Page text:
HC Deb 30 November 1926 vol 200 cc990-1

asked the Secretary of State for War why pension has been refused in the case of Gertrude Phyllis Harrison, widow of the late John Percival Andrew Harrison, Sergeant, No. 1020803, Royal Tank Corps, and her three children under six years of age; whether he is aware that the late Sergeant Harrison enlisted as a boy on 3rd January, 1912, and died in the Military Hospital, Shorncliffe Camp, on 30th January, 1925, the cause of death being pneumonia; that Dr. John J. Proctor, late medical officer in charge of troops, Lydd Camp, certified that in his physical condition Harrison had no chance of recovery from the onset of the pneumonia and that his previous state was entirely due to his service and serious wounds incurred in the Great War; that Lieut.-Colonel W. Shannon, commanding officer, 3rd Battalion Royal Tank Corps, submitted to the court of inquiry a statement detailing the service of Sergeant Harrison overseas, noting that he had been wounded three times, once severely, and added that prior to his decease he was employed on company training at Lydd, during which period the weather was very cold, and it is possible that he contracted a chill, leading to pneumonia, through sudden exposure to the cold air whilst proceeding from one tank to another tank, the temperature in the tanks being very heated; and whether, having regard to all the circumstances, he will reconsider the decision to refuse pension?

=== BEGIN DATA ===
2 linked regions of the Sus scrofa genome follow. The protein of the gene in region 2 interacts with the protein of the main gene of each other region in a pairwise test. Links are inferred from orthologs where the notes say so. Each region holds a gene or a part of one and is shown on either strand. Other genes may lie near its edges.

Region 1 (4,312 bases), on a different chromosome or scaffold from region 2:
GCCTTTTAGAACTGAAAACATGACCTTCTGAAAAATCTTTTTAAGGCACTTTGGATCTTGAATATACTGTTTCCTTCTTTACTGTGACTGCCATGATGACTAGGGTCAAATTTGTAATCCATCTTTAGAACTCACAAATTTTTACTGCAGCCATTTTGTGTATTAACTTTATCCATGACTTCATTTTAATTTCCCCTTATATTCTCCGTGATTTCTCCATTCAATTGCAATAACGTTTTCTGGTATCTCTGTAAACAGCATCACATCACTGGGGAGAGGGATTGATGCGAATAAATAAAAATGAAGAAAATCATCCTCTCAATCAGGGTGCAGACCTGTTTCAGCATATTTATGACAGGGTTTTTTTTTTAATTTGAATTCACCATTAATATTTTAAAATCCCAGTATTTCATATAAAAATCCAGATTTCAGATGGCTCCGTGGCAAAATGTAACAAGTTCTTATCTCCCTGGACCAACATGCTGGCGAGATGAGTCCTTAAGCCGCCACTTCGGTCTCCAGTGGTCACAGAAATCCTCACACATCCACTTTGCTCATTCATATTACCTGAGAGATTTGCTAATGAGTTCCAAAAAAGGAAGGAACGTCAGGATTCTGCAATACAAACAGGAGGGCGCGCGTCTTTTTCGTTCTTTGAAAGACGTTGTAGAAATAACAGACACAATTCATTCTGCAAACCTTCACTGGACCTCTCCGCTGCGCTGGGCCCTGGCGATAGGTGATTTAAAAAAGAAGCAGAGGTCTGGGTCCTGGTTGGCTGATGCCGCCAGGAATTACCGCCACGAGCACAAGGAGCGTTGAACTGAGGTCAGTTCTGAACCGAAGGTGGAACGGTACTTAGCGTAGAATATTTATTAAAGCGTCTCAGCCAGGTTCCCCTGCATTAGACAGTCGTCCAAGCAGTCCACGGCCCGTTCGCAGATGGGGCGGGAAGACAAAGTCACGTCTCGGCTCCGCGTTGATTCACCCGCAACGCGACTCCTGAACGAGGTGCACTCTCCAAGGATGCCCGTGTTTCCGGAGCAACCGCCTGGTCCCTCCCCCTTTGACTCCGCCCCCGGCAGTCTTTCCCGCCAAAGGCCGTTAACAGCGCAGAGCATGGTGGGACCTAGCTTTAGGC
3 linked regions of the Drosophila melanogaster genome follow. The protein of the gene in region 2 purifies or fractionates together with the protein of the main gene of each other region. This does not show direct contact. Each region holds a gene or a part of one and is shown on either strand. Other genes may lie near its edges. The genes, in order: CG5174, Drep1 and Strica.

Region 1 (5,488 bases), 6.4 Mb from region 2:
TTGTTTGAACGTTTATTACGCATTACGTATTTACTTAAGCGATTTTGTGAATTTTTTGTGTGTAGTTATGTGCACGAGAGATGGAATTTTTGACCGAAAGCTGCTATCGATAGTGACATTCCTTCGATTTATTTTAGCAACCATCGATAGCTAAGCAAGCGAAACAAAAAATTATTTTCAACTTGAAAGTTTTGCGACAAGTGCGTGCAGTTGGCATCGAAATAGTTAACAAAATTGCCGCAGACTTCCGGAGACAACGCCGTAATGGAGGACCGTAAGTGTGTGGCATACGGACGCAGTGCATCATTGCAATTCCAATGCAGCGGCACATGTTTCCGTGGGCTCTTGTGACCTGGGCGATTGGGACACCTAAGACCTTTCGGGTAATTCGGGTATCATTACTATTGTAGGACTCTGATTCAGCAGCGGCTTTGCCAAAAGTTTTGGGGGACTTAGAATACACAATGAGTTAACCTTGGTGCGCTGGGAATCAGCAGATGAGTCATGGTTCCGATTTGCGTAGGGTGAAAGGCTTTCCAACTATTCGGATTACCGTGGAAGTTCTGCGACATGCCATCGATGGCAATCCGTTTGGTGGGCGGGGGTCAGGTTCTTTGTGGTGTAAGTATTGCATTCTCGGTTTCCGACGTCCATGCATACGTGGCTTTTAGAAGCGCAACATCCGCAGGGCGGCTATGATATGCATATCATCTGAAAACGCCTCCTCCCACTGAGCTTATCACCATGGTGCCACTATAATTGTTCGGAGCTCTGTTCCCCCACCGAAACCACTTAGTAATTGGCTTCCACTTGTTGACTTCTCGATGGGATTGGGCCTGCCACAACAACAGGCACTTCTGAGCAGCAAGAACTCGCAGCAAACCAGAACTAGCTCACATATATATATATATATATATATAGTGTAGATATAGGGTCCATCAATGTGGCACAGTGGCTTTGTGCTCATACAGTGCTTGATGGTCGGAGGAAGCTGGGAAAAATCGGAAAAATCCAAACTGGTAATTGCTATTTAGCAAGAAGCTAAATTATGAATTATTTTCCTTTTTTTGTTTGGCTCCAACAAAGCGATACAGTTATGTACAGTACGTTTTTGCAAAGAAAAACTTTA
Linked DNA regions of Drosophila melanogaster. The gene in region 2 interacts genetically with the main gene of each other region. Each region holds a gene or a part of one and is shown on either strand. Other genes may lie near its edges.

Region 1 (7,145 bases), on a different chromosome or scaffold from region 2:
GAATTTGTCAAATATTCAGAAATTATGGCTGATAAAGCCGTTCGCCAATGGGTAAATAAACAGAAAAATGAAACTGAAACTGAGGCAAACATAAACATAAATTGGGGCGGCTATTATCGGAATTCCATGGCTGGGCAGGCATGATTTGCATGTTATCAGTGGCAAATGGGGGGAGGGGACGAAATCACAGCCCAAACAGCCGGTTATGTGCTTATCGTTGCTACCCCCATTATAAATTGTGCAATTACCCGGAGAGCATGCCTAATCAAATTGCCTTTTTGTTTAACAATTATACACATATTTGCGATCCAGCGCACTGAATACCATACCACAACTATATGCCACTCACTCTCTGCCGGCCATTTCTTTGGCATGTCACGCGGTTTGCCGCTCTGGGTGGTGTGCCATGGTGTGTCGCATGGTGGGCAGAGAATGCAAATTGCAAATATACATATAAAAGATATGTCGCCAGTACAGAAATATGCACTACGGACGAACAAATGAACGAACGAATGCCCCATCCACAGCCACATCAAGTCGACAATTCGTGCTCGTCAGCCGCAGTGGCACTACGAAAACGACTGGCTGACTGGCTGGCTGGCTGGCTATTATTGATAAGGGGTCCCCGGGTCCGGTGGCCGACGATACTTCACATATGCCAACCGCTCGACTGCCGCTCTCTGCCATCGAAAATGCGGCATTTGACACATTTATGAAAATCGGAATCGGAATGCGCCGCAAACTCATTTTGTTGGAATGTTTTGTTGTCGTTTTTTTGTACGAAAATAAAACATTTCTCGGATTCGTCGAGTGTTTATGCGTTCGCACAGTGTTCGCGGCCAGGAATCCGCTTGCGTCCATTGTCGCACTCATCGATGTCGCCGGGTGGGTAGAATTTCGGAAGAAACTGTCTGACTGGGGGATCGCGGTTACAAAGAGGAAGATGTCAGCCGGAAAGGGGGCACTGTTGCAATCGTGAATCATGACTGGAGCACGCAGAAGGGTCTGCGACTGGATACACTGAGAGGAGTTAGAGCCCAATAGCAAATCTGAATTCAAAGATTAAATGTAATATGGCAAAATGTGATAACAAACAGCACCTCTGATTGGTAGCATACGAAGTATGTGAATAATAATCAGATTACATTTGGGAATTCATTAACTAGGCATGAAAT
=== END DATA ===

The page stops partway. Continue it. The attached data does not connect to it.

The FINANCIAL SECRETARY to the WAR OFFICE (Captain Douglas King)

The facts of this case have already been fully considered not only by the War Office, but also by the Ministry of Pensions and the Appeal Tribunal, and I regret that there are no grounds for reconsidering the decision that the grant of a pension is not admissible.


Is it not now the policy of the War Office to refuse to acknowledge any pensions in all cases of chest troubles?

Captain KING

No. Each case is considered on its merits.